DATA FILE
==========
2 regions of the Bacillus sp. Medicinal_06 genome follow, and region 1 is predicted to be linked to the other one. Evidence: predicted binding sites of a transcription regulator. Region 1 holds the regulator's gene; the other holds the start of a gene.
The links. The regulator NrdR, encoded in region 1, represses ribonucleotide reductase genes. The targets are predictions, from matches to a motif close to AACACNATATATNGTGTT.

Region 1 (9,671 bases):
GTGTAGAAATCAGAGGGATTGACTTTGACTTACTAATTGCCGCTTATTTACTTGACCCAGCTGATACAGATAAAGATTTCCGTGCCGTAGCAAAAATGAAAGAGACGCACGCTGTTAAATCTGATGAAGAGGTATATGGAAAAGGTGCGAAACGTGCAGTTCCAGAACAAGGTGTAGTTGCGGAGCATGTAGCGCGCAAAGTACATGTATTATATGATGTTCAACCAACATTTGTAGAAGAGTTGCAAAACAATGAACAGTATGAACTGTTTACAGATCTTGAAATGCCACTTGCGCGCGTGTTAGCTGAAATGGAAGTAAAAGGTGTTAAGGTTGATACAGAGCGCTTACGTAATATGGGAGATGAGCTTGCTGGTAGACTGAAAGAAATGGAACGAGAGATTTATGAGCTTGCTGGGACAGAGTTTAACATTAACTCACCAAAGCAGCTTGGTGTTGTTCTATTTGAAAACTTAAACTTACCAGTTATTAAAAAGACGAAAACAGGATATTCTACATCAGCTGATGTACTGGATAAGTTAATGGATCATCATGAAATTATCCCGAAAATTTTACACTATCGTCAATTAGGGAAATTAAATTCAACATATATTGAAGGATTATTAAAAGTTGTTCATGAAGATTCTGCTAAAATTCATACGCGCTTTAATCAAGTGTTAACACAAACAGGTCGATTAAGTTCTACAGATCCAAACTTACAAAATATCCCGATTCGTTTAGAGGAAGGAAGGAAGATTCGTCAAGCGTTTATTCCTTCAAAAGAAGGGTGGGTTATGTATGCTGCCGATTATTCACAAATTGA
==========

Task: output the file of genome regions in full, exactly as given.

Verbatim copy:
2 regions of the Bacillus sp. Medicinal_06 genome follow, and region 1 is predicted to be linked to the other one. Evidence: predicted binding sites of a transcription regulator. Region 1 holds the regulator's gene; the other holds the start of a gene.
The links. The regulator NrdR, encoded in region 1, represses ribonucleotide reductase genes. The targets are predictions, from matches to a motif close to AACACNATATATNGTGTT.

Region 1 (9,671 bases):
GTGTAGAAATCAGAGGGATTGACTTTGACTTACTAATTGCCGCTTATTTACTTGACCCAGCTGATACAGATAAAGATTTCCGTGCCGTAGCAAAAATGAAAGAGACGCACGCTGTTAAATCTGATGAAGAGGTATATGGAAAAGGTGCGAAACGTGCAGTTCCAGAACAAGGTGTAGTTGCGGAGCATGTAGCGCGCAAAGTACATGTATTATATGATGTTCAACCAACATTTGTAGAAGAGTTGCAAAACAATGAACAGTATGAACTGTTTACAGATCTTGAAATGCCACTTGCGCGCGTGTTAGCTGAAATGGAAGTAAAAGGTGTTAAGGTTGATACAGAGCGCTTACGTAATATGGGAGATGAGCTTGCTGGTAGACTGAAAGAAATGGAACGAGAGATTTATGAGCTTGCTGGGACAGAGTTTAACATTAACTCACCAAAGCAGCTTGGTGTTGTTCTATTTGAAAACTTAAACTTACCAGTTATTAAAAAGACGAAAACAGGATATTCTACATCAGCTGATGTACTGGATAAGTTAATGGATCATCATGAAATTATCCCGAAAATTTTACACTATCGTCAATTAGGGAAATTAAATTCAACATATATTGAAGGATTATTAAAAGTTGTTCATGAAGATTCTGCTAAAATTCATACGCGCTTTAATCAAGTGTTAACACAAACAGGTCGATTAAGTTCTACAGATCCAAACTTACAAAATATCCCGATTCGTTTAGAGGAAGGAAGGAAGATTCGTCAAGCGTTTATTCCTTCAAAAGAAGGGTGGGTTATGTATGCTGCCGATTATTCACAAATTGA